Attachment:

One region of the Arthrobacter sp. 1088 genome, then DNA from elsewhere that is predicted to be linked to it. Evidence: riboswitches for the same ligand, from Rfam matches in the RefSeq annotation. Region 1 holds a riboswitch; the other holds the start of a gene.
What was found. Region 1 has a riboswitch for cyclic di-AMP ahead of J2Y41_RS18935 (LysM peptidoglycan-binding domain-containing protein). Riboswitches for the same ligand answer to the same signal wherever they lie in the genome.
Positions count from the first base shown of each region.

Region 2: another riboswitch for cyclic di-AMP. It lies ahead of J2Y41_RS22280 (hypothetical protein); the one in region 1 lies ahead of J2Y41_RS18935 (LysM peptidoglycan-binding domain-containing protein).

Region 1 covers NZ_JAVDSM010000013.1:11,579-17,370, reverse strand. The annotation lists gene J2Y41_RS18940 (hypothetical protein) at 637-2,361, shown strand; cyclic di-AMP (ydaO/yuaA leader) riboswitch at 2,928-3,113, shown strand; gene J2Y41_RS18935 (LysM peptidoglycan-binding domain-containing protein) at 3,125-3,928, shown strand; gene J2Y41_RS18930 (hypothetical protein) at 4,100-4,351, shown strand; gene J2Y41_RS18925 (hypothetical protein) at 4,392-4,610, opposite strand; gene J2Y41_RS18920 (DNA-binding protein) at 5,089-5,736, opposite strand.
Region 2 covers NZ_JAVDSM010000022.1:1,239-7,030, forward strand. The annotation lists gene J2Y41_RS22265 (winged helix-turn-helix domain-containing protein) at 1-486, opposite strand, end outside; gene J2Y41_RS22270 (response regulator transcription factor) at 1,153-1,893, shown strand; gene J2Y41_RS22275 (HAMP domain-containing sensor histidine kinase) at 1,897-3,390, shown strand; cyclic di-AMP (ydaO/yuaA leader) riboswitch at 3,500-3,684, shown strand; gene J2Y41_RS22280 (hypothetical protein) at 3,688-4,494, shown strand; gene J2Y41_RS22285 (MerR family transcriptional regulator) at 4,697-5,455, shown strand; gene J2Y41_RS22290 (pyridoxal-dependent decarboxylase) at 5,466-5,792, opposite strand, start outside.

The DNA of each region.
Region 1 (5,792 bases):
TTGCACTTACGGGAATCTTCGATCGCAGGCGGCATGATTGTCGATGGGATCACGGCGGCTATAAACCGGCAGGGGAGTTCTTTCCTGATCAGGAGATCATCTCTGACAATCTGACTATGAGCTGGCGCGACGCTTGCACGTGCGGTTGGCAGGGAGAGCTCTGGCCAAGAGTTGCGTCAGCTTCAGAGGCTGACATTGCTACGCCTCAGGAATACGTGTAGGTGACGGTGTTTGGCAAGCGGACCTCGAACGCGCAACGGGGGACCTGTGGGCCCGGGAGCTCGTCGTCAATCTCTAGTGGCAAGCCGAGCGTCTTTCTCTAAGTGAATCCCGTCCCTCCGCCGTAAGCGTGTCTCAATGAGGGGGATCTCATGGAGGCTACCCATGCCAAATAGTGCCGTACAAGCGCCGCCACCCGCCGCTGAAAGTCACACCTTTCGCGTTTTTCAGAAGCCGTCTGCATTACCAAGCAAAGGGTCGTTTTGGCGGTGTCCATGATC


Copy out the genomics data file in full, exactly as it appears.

One region of the Arthrobacter sp. 1088 genome, then DNA from elsewhere that is predicted to be linked to it. Evidence: riboswitches for the same ligand, from Rfam matches in the RefSeq annotation. Region 1 holds a riboswitch; the other holds the start of a gene.
What was found. Region 1 has a riboswitch for cyclic di-AMP ahead of J2Y41_RS18935 (LysM peptidoglycan-binding domain-containing protein). Riboswitches for the same ligand answer to the same signal wherever they lie in the genome.
Positions count from the first base shown of each region.

Region 2: another riboswitch for cyclic di-AMP. It lies ahead of J2Y41_RS22280 (hypothetical protein); the one in region 1 lies ahead of J2Y41_RS18935 (LysM peptidoglycan-binding domain-containing protein).

Region 1 covers NZ_JAVDSM010000013.1:11,579-17,370, reverse strand. The annotation lists gene J2Y41_RS18940 (hypothetical protein) at 637-2,361, shown strand; cyclic di-AMP (ydaO/yuaA leader) riboswitch at 2,928-3,113, shown strand; gene J2Y41_RS18935 (LysM peptidoglycan-binding domain-containing protein) at 3,125-3,928, shown strand; gene J2Y41_RS18930 (hypothetical protein) at 4,100-4,351, shown strand; gene J2Y41_RS18925 (hypothetical protein) at 4,392-4,610, opposite strand; gene J2Y41_RS18920 (DNA-binding protein) at 5,089-5,736, opposite strand.
Region 2 covers NZ_JAVDSM010000022.1:1,239-7,030, forward strand. The annotation lists gene J2Y41_RS22265 (winged helix-turn-helix domain-containing protein) at 1-486, opposite strand, end outside; gene J2Y41_RS22270 (response regulator transcription factor) at 1,153-1,893, shown strand; gene J2Y41_RS22275 (HAMP domain-containing sensor histidine kinase) at 1,897-3,390, shown strand; cyclic di-AMP (ydaO/yuaA leader) riboswitch at 3,500-3,684, shown strand; gene J2Y41_RS22280 (hypothetical protein) at 3,688-4,494, shown strand; gene J2Y41_RS22285 (MerR family transcriptional regulator) at 4,697-5,455, shown strand; gene J2Y41_RS22290 (pyridoxal-dependent decarboxylase) at 5,466-5,792, opposite strand, start outside.

The DNA of each region.
Region 1 (5,792 bases):
TTGCACTTACGGGAATCTTCGATCGCAGGCGGCATGATTGTCGATGGGATCACGGCGGCTATAAACCGGCAGGGGAGTTCTTTCCTGATCAGGAGATCATCTCTGACAATCTGACTATGAGCTGGCGCGACGCTTGCACGTGCGGTTGGCAGGGAGAGCTCTGGCCAAGAGTTGCGTCAGCTTCAGAGGCTGACATTGCTACGCCTCAGGAATACGTGTAGGTGACGGTGTTTGGCAAGCGGACCTCGAACGCGCAACGGGGGACCTGTGGGCCCGGGAGCTCGTCGTCAATCTCTAGTGGCAAGCCGAGCGTCTTTCTCTAAGTGAATCCCGTCCCTCCGCCGTAAGCGTGTCTCAATGAGGGGGATCTCATGGAGGCTACCCATGCCAAATAGTGCCGTACAAGCGCCGCCACCCGCCGCTGAAAGTCACACCTTTCGCGTTTTTCAGAAGCCGTCTGCATTACCAAGCAAAGGGTCGTTTTGGCGGTGTCCATGATC